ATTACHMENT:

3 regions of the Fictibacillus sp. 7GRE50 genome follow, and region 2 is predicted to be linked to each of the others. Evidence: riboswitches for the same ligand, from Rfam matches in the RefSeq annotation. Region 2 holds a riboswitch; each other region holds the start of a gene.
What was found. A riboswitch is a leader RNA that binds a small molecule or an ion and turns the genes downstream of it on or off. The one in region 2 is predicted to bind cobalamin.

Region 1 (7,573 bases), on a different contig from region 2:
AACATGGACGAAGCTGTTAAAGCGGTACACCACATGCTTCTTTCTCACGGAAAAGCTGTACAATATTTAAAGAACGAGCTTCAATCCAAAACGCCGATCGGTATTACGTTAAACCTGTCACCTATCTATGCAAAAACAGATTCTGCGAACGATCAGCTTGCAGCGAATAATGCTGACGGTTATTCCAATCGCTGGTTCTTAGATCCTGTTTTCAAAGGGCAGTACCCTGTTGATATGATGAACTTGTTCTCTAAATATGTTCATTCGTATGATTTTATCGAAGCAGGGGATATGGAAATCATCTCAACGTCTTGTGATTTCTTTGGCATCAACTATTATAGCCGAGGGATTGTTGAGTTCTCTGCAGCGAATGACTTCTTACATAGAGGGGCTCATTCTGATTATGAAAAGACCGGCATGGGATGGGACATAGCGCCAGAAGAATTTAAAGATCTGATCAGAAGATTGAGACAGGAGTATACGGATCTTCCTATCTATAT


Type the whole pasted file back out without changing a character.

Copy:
3 regions of the Fictibacillus sp. 7GRE50 genome follow, and region 2 is predicted to be linked to each of the others. Evidence: riboswitches for the same ligand, from Rfam matches in the RefSeq annotation. Region 2 holds a riboswitch; each other region holds the start of a gene.
What was found. A riboswitch is a leader RNA that binds a small molecule or an ion and turns the genes downstream of it on or off. The one in region 2 is predicted to bind cobalamin.

Region 1 (7,573 bases), on a different contig from region 2:
AACATGGACGAAGCTGTTAAAGCGGTACACCACATGCTTCTTTCTCACGGAAAAGCTGTACAATATTTAAAGAACGAGCTTCAATCCAAAACGCCGATCGGTATTACGTTAAACCTGTCACCTATCTATGCAAAAACAGATTCTGCGAACGATCAGCTTGCAGCGAATAATGCTGACGGTTATTCCAATCGCTGGTTCTTAGATCCTGTTTTCAAAGGGCAGTACCCTGTTGATATGATGAACTTGTTCTCTAAATATGTTCATTCGTATGATTTTATCGAAGCAGGGGATATGGAAATCATCTCAACGTCTTGTGATTTCTTTGGCATCAACTATTATAGCCGAGGGATTGTTGAGTTCTCTGCAGCGAATGACTTCTTACATAGAGGGGCTCATTCTGATTATGAAAAGACCGGCATGGGATGGGACATAGCGCCAGAAGAATTTAAAGATCTGATCAGAAGATTGAGACAGGAGTATACGGATCTTCCTATCTATAT